Body mass index (BMI) is a measure of body fat based on height and weight. The World Health Organization says that a normal BMI is between 18.5 and 25; overweight is defined as between 25 and 30; and obesity is above 30. The University of Basel researchers found that the single men in the study averaged a BMI of 25.7, while the married men weighed in at 26.3; the single women averaged 25.1 and the married women at 25.6. Ralph Hertwig, Director of the Center for Adaptive Rationality at the Max Planck Institute for Human Development in Berlin, calls the differences “meaningful.” These aren’t huge amounts, but enough to alert us to creeping weight gain.
What accounts for this effect? Is it the stereotypical belief that once people are married, they “let themselves go”? It would seem that exercise is the key. The study’s lead author, Assistant Professor of Health Psychology Jutta Mata, noted that couples actually tend to buy healthier foods—“more regional and unprocessed products and less convenience food.” But perhaps they are eating too much. And the married people, especially the men, didn’t get as much exercise as the single folks.
According to Hertwig, “Our findings show how social factors can impact health. In this case, that the institution of marriage and certain changes in behavior within that context are directly related to nutrition and body weight.”
So couples should continue to cook healthy meals together, while being more mindful of the amount they eat. And rather than snuggling on the couch all evening, go out for a walk. Getting enough exercise makes it more likely that you’ll still fit in your wedding dresses and tuxes on your first anniversary and beyond.
(A note about BMI: Some experts caution that the BMI doesn’t reveal the most accurate picture of whether a person is at their ideal weight; for example, if the couple are body builders, they may weigh in at a higher-than-recommended BMI because muscle is heavier than fat. It’s important to talk to your doctor about maintaining a weight that’s right for your body type.)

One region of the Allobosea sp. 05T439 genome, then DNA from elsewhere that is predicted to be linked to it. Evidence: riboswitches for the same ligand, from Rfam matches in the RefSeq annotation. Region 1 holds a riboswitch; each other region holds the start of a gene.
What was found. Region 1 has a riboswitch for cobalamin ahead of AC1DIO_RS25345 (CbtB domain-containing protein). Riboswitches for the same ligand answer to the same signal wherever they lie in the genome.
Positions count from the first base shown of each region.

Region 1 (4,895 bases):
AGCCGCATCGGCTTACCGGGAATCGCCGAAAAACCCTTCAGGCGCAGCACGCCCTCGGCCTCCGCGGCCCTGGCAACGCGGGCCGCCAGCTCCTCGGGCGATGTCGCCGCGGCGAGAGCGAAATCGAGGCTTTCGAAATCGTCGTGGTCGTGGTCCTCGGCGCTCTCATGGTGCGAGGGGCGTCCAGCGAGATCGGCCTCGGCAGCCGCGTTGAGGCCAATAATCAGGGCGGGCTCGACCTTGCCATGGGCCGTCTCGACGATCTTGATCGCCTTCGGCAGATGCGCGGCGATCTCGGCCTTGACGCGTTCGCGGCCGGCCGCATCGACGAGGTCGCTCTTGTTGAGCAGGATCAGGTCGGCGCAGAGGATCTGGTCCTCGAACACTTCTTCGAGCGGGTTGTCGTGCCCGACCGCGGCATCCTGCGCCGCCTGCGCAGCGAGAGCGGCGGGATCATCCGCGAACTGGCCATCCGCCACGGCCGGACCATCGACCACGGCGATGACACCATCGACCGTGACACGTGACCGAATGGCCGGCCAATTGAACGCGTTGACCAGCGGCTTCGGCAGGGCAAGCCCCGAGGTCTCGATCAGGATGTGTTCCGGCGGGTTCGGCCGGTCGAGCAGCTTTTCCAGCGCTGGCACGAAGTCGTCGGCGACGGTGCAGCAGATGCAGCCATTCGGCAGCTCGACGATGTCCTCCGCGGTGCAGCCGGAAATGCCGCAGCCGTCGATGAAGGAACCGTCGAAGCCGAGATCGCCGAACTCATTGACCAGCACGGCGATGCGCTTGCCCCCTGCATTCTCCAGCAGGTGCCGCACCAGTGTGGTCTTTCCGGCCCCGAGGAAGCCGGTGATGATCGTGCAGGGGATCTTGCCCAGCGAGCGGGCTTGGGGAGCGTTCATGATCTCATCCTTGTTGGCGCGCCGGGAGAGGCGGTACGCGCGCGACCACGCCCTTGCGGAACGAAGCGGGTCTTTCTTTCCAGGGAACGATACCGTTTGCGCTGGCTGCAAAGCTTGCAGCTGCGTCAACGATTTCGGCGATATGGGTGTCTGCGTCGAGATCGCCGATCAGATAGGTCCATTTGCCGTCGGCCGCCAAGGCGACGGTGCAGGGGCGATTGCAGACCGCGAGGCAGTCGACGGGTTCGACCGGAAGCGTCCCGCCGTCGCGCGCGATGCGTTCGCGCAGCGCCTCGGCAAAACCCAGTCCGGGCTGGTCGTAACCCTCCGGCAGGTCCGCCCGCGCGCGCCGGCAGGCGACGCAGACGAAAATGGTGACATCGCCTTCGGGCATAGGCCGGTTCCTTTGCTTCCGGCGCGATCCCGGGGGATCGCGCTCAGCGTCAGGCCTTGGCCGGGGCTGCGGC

Source: IlluminAge AgeWise reporting on a study from University of Basel.

Tuesday, June 14, 2016

Summer is Sunburn Season

This year summer officially begins on June 20, but most of us have already been spending more time outdoors. The American Academy of Dermatology reminds us to protect against the damaging effects of sun exposure.
“Whether you’re at the beach, going for a jog, or playing a round of golf, it’s important to protect your skin from the sun’s harmful rays,” said board-certified dermatologist Dr. Elizabeth S. Martin. “Although sunburn may seem like a temporary condition, it leaves behind long-lasting damage to the skin that increases a person’s risk for getting skin cancer.”
Dr. Martin offers tips for preventing sunburn:
  • Seek shade, especially during the hours when the sun’s rays are strongest—between 11 a.m. and 3 p.m. if you’re in an area with Daylight Savings Time. Here’s a good test: If your shadow appears to be shorter than you are, head for cover.
  • Wear protective clothing, such as long-sleeved shirt, pants, a wide-brimmed hat and sunglasses.
  • Generously apply a broad-spectrum, water-resistant sunscreen that has a Sun Protection Factor (SPF) of 30 or more. Apply to all exposed skin areas, and reapply every two hours or after swimming, even on cloudy days.
  • Monitor your skin during outdoor activities, remembering that the first signs of sunburn can take two to three hours to appear.
Prevention is the best strategy, but if you do get a sunburn, Dr. Martin recommends the following tips:
  1. Take frequent cool baths or showers to help relieve the pain. As soon as you get out of the bathtub or shower, gently pat yourself dry, but leave a little water on your skin. Then, apply a moisturizer to help trap the water in your skin. This can help ease the dryness.
  2. Use a moisturizer that contains aloe vera or soy to help soothe sunburned skin. If a particular area feels especially uncomfortable, you may want to apply a hydrocortisone cream that you can buy without a prescription. Do not treat sunburn with “-caine” products (such as benzocaine), as these may irritate the skin or cause an allergic reaction.
  3. Consider taking aspirin or ibuprofen to help reduce any swelling, redness and discomfort.
  4. Drink extra water. A sunburn draws fluid to the skin’s surface and away from the rest of the body. Drinking extra water when you are sunburned helps prevent dehydration.
  5. If your skin blisters, allow the blisters to heal. Blistering skin means you have a second-degree sunburn. You should not pop the blisters, as blisters form to help your skin heal and protect you from infection.